Cowra High celebrates Indigenous culture

Helene Hamilton, Jared Burns and the Wagambirra Dancers with the school's new sculpture.
Helene Hamilton, Jared Burns and the Wagambirra Dancers with the school's new sculpture.

It was a message of celebration and community when Cowra High came together for their NAIDOC celebrations on Friday afternoon.

Whilst officially NAIDOC Week had been moved from July to November, Cowra High had planned their celebrations to coincide with the unveiling of a new sculpture outside the school.

On Friday the school took part in a smoking ceremony and were treated to a performance by the school's Wagambirra Dancers supported by Dinawan's Connection.

Throughout the week the students had taken part in Indigenous games during their practical PE classes.

Cowra High Cultural Youth Worker, Jared Burns, said it was important to have NAIDOC celebrations during these uncertain times.

"We had been organising this for a long time, with the setback of NAIDOC to November due to COVID it was a shame we couldn't do it in sync with that, but the show goes on," he said.

"It shows the continuation of Indigenous culture through everything.

"I enjoy showing culture with the kids of the school, they really enjoy it and the kids really enjoy performing it."

He said the school's new sculpture which depicts three panels stating "Always Was Always Will Be Wiradjuri" was an important message to deliver.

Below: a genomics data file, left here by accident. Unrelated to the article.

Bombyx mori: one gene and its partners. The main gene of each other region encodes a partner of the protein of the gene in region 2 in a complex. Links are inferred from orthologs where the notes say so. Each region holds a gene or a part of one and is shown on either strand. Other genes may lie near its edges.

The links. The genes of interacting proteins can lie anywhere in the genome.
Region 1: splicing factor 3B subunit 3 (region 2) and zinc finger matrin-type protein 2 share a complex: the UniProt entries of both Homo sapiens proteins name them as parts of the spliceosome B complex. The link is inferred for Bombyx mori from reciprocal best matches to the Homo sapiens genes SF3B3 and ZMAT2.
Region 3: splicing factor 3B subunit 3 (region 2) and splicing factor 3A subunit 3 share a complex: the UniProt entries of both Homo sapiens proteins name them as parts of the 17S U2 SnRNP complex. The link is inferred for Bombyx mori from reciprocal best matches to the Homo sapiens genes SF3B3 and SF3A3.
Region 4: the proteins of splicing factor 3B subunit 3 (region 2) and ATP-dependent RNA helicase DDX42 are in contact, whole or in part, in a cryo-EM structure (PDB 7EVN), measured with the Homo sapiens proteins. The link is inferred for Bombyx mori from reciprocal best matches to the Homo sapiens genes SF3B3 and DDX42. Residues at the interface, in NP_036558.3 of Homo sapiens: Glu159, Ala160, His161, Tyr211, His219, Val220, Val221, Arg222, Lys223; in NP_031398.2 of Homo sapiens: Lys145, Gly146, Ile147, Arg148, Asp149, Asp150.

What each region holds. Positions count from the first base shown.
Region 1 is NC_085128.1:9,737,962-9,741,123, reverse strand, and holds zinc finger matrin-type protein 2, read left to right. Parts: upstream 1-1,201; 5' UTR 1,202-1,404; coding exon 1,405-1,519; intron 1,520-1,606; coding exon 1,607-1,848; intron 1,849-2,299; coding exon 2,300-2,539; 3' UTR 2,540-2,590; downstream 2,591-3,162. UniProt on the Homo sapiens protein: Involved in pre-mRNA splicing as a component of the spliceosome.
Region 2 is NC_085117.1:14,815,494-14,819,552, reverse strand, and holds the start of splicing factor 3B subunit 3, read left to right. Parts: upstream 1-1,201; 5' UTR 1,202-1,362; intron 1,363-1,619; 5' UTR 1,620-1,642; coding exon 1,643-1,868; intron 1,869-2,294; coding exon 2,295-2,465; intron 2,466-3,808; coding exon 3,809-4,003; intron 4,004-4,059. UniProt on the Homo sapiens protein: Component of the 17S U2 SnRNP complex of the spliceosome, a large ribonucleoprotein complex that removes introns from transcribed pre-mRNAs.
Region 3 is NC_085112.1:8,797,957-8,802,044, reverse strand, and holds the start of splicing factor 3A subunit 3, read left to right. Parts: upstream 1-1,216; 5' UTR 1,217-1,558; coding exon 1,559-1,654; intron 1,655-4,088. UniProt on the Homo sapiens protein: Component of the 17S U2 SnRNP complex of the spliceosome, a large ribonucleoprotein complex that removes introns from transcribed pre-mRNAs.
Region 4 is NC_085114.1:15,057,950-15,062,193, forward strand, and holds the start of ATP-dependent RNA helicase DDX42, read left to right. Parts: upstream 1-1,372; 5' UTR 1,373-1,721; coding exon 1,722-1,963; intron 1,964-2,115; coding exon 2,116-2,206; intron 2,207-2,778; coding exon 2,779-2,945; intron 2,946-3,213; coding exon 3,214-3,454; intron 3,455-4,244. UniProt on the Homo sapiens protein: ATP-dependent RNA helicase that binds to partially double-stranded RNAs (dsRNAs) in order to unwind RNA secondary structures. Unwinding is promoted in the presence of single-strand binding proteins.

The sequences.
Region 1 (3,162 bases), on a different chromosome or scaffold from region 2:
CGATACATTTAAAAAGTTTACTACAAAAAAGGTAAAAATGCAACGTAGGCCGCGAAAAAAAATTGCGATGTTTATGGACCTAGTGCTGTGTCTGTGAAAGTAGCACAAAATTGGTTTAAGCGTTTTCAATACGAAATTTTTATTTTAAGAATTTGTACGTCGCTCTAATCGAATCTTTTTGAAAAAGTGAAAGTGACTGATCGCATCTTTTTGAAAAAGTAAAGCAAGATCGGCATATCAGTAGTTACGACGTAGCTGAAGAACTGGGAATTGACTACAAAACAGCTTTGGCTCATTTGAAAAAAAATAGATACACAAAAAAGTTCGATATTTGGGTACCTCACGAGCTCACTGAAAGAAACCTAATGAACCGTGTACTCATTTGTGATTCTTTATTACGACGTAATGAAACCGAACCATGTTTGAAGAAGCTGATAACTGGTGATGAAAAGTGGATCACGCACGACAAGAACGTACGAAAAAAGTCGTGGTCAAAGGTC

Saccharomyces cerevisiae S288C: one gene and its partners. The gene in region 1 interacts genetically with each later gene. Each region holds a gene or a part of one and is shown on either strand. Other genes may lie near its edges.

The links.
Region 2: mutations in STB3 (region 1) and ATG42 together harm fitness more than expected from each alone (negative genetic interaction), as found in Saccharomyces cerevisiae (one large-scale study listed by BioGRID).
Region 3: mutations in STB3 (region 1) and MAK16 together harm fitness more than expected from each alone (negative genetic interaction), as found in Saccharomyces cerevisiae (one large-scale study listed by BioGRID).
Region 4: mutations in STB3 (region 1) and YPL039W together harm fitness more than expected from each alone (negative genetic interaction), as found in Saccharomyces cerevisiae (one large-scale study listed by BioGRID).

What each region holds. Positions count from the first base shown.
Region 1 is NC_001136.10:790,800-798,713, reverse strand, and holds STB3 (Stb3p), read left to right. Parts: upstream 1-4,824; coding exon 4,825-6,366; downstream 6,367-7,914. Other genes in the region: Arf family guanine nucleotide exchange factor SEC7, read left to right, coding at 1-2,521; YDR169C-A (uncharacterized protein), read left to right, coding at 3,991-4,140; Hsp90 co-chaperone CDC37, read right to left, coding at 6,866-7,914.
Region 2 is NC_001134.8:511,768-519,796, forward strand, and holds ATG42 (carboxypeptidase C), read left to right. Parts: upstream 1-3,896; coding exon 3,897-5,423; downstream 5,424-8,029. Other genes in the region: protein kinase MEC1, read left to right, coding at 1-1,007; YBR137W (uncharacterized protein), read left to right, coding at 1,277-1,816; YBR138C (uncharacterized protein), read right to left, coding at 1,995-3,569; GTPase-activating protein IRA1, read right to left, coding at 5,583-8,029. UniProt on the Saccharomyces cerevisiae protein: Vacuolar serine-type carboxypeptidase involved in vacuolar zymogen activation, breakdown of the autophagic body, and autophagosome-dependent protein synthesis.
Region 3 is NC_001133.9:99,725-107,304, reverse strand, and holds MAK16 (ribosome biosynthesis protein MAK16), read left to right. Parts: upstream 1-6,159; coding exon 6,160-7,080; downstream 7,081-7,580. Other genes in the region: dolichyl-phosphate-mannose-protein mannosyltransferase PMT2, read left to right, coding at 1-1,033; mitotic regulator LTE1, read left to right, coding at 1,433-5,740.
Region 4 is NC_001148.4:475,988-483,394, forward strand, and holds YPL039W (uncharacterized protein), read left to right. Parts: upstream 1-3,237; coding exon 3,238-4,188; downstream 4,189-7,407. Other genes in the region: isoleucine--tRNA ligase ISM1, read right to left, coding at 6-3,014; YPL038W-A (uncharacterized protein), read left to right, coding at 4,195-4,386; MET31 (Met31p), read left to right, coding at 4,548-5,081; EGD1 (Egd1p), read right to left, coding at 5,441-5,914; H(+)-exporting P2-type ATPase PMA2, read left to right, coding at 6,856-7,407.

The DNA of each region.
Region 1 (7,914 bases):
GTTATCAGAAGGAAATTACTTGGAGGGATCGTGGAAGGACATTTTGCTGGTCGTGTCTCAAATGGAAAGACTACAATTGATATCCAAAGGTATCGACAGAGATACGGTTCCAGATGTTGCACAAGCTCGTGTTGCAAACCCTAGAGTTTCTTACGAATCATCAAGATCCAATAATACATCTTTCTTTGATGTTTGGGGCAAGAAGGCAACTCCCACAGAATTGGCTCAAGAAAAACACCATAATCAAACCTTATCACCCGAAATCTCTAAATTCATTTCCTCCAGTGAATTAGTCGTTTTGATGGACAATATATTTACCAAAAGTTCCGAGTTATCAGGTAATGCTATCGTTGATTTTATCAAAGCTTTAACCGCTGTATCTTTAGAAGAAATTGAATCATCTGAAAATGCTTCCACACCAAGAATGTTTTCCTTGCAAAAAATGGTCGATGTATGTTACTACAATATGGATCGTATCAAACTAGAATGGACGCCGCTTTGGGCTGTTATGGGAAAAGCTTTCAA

"It's a really famous saying and has been used by First Nations people for a long time," he said.

"It ties in well with the theme of NAIDOC this week, 'Always Was, Always Will Be'.

"We stand on Wiradjuri country, we get everything from Wiradjuri country and it's only right that we show that recognition."

Dinawan's Connection member, Will Ingram, said it had been fantastic to support the school's NAIDOC celebrations.

"We are always happy to be part of NAIDOC, the biggest thing about Aboriginal culture is that it's shared and is for everyone," he said.

"If everyone gets something out of it then the job of continuation is ongoing.

"It only gets better and better the more people partake."

He said Dinawan's Connection loved taking part in celebrations of Indigenous culture.

"We're always happy to help with the high school and other agencies in Cowra," he said.

"Culture is our passion and that's what we love doing, so we are always happy to give up our time to do that."

He said the school's new sculpture was a great step of recognition.

"The recognition is a big thing, it's slowly getting to the point where Aboriginal continuation of culture is going to be recognised across Australia mainstream," he said.

"Small steps but good steps in the same process."

Cowra High School Principal, Helene Hamilton, said it was an exciting time for the school.

"It's really special that we have this opportunity," she said.

"We're very proud of our Aboriginal heritage at Cowra High School, but it's also a huge sense of inclusivity where all of our kids from all different cultures come together and really appreciate and enjoy watching.

"Having that cultural awareness is also really good for our Aboriginal and non Aboriginal children and you could see that today."

She said the inclusion of Dinawan's Connection and the unveiling of the school's new sculpture brought the community into their celebrations.

"Thanks to Will and the Aboriginal education team at Cowra High School they are a fantastic family," she said.

"That helps create the Cowra High School family and shows that public education prides itself on inclusivity.

"Once we can get community to come back on school grounds it will be very exciting times and we can have them part of our learning."